But this is getting away from what I think is the main point, namely the so-called unwritten rules. To repeat, Turbow writes “Just because A-Rod didn’t know the rule doesn’t wipe it out of existence.” Now, I know quite a few unwritten rules in baseball, and so do many other fans. In Italy I once saw a batter who had been hit by a pitch in the previous at-bat “accidentally” let a bat go in the direction of the mound, nearly taking the knee caps off the offending pitcher. That’s how Italians play. There’s certainly an unwritten rule that you don’t do that in American baseball.

But where is this “unwritten rule” that says you can’t cross the pitcher’s mound when running back to first from third? Rodriguez has 2,181 big-league games, and apparently he didn’t know it. Myself, I could have sworn I’ve seen that happen a thousand times over the years, and I’ve never seen a pitcher complain about it, much less throw a fit, or heard that there was an “unwritten rule” to that effect.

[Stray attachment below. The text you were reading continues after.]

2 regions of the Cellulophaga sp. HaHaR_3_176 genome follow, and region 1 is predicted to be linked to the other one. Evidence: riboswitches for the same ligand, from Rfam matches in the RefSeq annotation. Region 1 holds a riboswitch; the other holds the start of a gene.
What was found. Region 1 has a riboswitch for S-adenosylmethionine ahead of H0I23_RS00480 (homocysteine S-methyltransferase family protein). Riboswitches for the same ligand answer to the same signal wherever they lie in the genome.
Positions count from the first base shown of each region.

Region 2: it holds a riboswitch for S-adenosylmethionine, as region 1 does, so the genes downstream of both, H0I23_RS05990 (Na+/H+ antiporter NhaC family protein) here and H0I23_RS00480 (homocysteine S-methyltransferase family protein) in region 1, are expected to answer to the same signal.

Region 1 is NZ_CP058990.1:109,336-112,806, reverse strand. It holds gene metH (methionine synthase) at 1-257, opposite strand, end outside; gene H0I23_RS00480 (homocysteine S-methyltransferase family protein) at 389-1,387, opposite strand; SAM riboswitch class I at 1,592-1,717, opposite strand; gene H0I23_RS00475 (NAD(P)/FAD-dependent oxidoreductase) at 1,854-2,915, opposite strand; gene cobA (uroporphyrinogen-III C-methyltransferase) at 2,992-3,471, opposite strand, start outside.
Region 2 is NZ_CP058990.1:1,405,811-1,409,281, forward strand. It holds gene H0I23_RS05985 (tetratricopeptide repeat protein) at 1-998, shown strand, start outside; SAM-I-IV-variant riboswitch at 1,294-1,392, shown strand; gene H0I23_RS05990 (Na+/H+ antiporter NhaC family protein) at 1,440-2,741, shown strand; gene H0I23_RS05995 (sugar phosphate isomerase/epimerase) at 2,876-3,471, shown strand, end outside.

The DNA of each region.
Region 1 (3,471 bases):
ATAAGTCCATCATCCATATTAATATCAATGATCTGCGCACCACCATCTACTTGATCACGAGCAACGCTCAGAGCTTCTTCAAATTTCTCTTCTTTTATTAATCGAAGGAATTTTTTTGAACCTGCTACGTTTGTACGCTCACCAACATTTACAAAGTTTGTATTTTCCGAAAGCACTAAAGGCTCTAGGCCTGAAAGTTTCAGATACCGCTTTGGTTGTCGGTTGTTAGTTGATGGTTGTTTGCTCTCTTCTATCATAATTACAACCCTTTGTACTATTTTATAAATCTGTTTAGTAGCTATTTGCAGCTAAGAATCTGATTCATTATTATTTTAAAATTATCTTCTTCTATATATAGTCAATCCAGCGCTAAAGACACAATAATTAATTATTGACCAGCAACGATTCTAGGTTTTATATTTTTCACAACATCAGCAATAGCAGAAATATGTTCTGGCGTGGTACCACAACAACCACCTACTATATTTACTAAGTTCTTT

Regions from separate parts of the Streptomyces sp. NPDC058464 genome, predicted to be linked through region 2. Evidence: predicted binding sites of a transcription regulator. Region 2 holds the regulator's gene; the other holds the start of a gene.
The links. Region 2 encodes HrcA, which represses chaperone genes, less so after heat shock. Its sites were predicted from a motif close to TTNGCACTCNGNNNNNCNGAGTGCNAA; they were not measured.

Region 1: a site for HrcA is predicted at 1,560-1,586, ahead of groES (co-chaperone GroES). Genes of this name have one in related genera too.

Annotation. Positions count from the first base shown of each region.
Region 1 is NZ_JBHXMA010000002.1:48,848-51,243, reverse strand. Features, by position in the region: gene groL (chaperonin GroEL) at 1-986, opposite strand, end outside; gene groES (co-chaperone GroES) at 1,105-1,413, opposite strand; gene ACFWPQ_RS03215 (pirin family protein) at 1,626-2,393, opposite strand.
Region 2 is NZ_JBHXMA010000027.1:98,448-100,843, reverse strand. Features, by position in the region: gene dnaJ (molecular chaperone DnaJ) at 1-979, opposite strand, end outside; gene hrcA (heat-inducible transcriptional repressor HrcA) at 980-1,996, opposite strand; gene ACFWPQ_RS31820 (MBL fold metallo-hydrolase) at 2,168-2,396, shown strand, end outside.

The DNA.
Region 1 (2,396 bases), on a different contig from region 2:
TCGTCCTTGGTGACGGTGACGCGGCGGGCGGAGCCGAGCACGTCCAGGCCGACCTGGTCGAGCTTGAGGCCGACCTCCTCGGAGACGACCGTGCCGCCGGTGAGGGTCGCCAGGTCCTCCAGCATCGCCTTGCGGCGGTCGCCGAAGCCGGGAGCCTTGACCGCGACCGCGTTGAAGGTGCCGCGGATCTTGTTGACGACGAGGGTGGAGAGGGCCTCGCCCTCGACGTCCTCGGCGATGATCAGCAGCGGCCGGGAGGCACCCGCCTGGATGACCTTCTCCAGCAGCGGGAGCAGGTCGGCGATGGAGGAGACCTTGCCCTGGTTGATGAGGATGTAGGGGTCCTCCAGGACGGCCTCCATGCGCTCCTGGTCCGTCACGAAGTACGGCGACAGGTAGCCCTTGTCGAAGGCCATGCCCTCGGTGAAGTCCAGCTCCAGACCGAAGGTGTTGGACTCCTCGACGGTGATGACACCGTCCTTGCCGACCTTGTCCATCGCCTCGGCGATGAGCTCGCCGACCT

If anyone is really going to argue that A-Rod violated some important standard of baseball decorum, I think they must provide some evidence: How many times have regular position players thoughtlessly stepped on a piece of the mound and how many times over the years have pitchers complained about it? In a couple of centuries of baseball, has anyone even noticed this happening before? If not, then how does it constitute an unwritten rule?

And, finally, wasn’t Dallas Braden breaking some kind of unwritten rule by screaming from the mound like a nut both during and after the inning? About the only sense that anyone has made in this silly debate is A-Rod himself. He called it “Pretty funny, honestly… It’s not really a big deal.” So let’s all agree to stop acting as if it were.